Sept. 22 German Chancellor Angela Merkel cast her vote in the national election on Sunday, where she hopes to be re-elected for a third term. Rough Cut (no reporter narration).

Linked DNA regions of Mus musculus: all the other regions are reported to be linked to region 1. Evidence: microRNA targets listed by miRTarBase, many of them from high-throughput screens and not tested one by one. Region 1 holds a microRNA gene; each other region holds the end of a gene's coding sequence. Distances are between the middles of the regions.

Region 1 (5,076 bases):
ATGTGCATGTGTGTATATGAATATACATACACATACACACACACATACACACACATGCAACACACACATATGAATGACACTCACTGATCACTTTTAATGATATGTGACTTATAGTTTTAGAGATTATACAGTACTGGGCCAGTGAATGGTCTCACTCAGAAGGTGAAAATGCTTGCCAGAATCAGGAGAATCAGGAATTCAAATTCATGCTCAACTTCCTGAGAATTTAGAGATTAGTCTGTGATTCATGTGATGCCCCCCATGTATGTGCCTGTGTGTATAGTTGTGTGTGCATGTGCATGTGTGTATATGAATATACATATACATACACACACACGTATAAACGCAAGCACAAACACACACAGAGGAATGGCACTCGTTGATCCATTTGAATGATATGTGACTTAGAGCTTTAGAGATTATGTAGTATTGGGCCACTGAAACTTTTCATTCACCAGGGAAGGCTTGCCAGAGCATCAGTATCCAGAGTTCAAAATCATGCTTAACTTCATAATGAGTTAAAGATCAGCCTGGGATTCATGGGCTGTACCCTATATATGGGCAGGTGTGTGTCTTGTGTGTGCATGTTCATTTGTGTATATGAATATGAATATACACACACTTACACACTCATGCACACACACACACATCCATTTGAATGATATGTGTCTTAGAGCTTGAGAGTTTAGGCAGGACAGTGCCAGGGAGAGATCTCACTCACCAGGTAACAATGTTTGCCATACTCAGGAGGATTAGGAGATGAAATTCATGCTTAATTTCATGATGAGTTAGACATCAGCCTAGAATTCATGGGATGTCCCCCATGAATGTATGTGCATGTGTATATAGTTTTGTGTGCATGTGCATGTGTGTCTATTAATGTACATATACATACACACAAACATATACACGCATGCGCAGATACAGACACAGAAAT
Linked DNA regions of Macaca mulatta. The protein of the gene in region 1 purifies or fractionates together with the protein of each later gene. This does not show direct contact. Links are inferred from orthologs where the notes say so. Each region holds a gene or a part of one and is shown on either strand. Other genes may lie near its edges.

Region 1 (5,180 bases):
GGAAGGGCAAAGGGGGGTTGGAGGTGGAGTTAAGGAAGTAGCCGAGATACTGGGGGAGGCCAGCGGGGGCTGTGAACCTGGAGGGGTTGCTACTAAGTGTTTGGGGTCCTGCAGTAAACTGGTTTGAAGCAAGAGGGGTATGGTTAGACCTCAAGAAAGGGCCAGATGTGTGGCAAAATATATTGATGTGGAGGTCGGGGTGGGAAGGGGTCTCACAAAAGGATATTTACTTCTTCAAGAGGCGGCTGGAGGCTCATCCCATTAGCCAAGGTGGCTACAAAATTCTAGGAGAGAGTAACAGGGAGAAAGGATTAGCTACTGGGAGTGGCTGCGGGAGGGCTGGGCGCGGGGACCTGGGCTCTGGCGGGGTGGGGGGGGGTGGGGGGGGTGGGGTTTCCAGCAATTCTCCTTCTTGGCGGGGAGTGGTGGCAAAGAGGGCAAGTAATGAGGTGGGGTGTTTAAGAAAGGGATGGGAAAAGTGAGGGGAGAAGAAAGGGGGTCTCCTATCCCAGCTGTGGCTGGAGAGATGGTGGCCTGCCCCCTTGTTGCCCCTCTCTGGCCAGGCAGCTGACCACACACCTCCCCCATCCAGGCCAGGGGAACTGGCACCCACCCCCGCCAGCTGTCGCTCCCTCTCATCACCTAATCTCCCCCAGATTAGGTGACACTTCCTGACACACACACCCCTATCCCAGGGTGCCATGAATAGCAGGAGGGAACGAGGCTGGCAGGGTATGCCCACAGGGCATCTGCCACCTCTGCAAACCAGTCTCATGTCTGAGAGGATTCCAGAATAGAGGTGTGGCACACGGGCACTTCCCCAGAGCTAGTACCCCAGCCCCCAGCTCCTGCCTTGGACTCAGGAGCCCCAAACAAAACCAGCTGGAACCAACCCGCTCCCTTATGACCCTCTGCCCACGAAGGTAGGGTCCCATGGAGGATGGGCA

ROUGH CUT - NO REPORTER NARRATION German Chancellor Angela Merkel cast her vote in the national election on Sunday (September 22). She walked the short distance from her home in central Berlin to the polling station at the city's Humboldt University, accompanied by her husband Joachim Sauer. German voters are expected to hand Merkel a third four-year term, but she may be forced into an awkward coalition with her leftist rivals following a surge in support for a new anti-euro party. Europe is closely watching Germany's first national election since the eruption of the euro zone debt crisis in 2009. Some hope Merkel will take a softer stance on struggling euro states such as Greece if she is pushed into a so-called grand coalition with the Social Democrats (SPD). But major policy shifts seem unlikely because the centre-left SPD, whose campaign stalled after a gaffe-prone start by its lead candidate Peer Steinbrueck, agrees with the thrust of Merkel's approach even as it accuses her of weak leadership. The most recent opinion polls show support for Merkel's conservative bloc - her Christian Democratic Union (CDU) and the Bavarian Christian Social Union (CSU) - at around 39 percent, about 13 points ahead of the SPD, the second-biggest party. That virtually guarantees that Merkel, whose staunch defence of German interests during the crisis has sent her approval ratings soaring over 60 percent, will stay on as chancellor.